I always tell new hunters that you can put a hunting blind anywhere you want. If you do it right. I consider the middle of a field, particularly if it’s recently been cut, an advanced placement. Because it’s a very visible location, it’s a very challenging location. However, when done right, it can provide a lot of success, especially in the late season.
Tips for Setting Up a Ground Blind in a Field
Setting up a ground blind in a field requires extra steps to camouflage it in the open terrain. Here are some tips.
Mix It With Hay Bales
If you want to set up a hunting blind in a cut field that has low grass, I recommend bringing in other bulky elements so that the blind doesn’t seem so out of place. A lot of hunters use hay bales and set up the ground blind next to them.
I’ve never hunted a field with hay bales on it and have always been too lazy to truck them in. Instead, I just build up piles of brush. Once, I even brought in all my raked leaves and dumped them in a pile. The idea is just to make the ground blind seem normal to the deer because it isn’t the only thing sticking out above the grass.
Set Up a Decoy Blind
You don’t necessarily even have to use hay bales or other natural materials. You can just set up another ground blind to make them both seem more normal. (Of course, this means forking out the cash for a second blind.)
Decoy blinds have other benefits, too, though. You can alternate between the two—or three or four—so the deer don’t know what to expect. You can also set one up a bit more conspicuously and the other a bit more hidden. The deer will pay more attention to the conspicuous one, giving you better chances than the other.
Finally, you can use a decoy blind to steer deer movement. Rather than hunting from the blind itself, set it up so that deer stay away from a certain pinch point and instead move towards another. You can be there waiting in another blind or tree stand.
Set Up the Blind Early
The most important thing to do if you want to hunt from a ground blind in the middle of a field is to set it up early. We’re talking at least two weeks before you hunt, but ideally around a month. With enough time, the deer get used to the blind and will walk right up to it even while you’re inside.
Why You Might Want to Put a Hunting Blind in a Field
Hunting from a ground blind in the middle of an open field can be a challenge, but I’ve found it to be a good strategy in certain cases:
- Agricultural fields in cold climates are deer magnets as temperature drops, and deer have fewer options for food.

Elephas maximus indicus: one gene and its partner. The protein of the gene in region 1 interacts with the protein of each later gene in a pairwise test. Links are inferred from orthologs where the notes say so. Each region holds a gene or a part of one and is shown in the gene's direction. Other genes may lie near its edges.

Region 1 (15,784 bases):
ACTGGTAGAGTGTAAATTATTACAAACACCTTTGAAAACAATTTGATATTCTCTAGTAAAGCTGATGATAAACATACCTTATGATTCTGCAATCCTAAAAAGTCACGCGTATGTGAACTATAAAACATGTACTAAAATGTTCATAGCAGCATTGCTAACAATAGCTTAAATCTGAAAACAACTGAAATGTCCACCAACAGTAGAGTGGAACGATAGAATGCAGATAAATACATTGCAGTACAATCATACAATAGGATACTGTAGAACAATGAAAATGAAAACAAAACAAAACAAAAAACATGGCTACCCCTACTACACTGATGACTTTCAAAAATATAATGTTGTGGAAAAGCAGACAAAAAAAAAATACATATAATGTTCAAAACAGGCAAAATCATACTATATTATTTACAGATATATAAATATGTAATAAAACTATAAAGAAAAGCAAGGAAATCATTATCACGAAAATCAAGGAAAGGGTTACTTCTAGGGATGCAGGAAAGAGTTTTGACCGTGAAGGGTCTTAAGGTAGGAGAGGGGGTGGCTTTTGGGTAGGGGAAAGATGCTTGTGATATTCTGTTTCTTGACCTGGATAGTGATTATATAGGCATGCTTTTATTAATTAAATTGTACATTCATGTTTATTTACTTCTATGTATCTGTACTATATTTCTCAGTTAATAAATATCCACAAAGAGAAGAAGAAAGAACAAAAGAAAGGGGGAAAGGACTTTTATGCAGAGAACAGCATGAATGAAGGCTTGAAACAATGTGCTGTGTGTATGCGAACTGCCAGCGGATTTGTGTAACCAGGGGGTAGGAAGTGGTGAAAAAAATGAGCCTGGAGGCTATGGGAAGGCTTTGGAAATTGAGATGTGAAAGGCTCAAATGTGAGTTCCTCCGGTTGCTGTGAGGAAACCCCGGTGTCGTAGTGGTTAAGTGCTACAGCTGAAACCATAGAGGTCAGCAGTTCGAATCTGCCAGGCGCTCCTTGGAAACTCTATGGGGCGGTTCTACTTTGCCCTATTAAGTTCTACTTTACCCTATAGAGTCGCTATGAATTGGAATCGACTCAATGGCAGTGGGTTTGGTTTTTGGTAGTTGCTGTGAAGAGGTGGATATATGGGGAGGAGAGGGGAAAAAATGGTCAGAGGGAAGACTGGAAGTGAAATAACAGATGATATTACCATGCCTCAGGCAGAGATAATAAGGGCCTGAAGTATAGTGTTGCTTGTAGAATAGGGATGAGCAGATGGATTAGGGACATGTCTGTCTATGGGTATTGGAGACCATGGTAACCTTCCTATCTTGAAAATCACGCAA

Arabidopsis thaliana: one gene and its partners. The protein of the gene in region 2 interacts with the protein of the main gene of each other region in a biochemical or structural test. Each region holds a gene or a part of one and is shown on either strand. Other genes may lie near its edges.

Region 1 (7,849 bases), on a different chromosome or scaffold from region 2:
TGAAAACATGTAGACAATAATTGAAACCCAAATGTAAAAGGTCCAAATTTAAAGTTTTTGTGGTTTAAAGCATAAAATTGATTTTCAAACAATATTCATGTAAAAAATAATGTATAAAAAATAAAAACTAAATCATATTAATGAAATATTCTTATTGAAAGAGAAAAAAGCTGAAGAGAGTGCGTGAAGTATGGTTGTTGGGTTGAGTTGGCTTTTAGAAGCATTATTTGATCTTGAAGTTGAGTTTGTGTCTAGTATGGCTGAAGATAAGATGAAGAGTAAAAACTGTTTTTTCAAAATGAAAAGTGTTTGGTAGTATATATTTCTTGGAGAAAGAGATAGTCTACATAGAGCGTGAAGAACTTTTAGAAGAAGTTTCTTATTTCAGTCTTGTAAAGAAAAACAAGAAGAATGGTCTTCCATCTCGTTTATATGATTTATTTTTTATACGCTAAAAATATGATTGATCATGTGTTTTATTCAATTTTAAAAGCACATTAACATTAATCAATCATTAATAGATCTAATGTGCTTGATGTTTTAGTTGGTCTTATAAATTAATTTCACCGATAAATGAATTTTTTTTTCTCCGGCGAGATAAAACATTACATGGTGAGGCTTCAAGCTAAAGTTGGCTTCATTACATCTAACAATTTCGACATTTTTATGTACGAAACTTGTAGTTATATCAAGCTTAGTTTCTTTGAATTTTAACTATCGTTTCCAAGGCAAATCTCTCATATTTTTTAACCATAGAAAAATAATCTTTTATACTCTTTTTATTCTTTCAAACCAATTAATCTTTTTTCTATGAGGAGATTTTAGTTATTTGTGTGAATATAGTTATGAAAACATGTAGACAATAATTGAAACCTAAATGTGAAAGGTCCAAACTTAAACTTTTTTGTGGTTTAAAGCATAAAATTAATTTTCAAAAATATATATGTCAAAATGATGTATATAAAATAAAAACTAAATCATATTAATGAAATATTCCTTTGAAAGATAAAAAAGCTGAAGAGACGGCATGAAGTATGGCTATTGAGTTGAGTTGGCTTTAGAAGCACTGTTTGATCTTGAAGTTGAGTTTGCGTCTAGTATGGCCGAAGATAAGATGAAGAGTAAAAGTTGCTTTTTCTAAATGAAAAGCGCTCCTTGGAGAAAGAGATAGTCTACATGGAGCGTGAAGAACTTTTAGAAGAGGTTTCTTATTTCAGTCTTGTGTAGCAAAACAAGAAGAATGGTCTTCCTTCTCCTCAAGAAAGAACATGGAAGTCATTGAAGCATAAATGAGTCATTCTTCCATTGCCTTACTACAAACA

- Many Midwestern plains environments don’t have any other options.
- The field is elevated, so visibility is limited from the tree blind.
- It’s the late season, and deer have gotten used to hunting pressure and avoid common hunting spots like tree lines and pinch points.
- I’ve aimed this article at whitetail deer hunters, which is what I usually hunt, but the middle of a field is an ideal spot for hunting wild turkey and migratory birds, as well as controlling pests and predators in your agricultural fields.
Problems Putting a Hunting Blind in a Field
Setting up a hunting blind right in the middle of an open field is certainly a challenge, which is why you should follow my tips to avoid these problems:
- The blind is far more noticeable, and wary deer will avoid the field.
- Timing is a bigger issue since you have to be in the blind before the deer arrive at the field.
- Sounds from movements are much more conspicuous when you’re in the middle of a field, so stealth is more difficult.
- The deer’s positioning is harder to predict.
Alternatives to Putting a Hunting Blind in a Field
I usually don’t hunt from the middle of a field unless I feel the circumstances call for it. If you can swing them, here are some alternatives:
- Setting up the blind on the nearest tree line
- Still hunting the field or hiding behind natural objects or hay bales
- Finding the deer’s trail in and out of the field
For more, check out Ground Blind Essentials | Strategies for Stealth and Success.
Main photo courtesy of Tina Shaw/USFWS
Christian grew up in the Ozarks where he spent much of his childhood on his grandparents’ homestead learning about guns, hunting, and the great outdoors.
An avid traditional bowhunter, much of his writing covers this and other similar topics, but he also covers just about everything from history and economics to motorcycles.
See more of his work at ChristianMonson.com.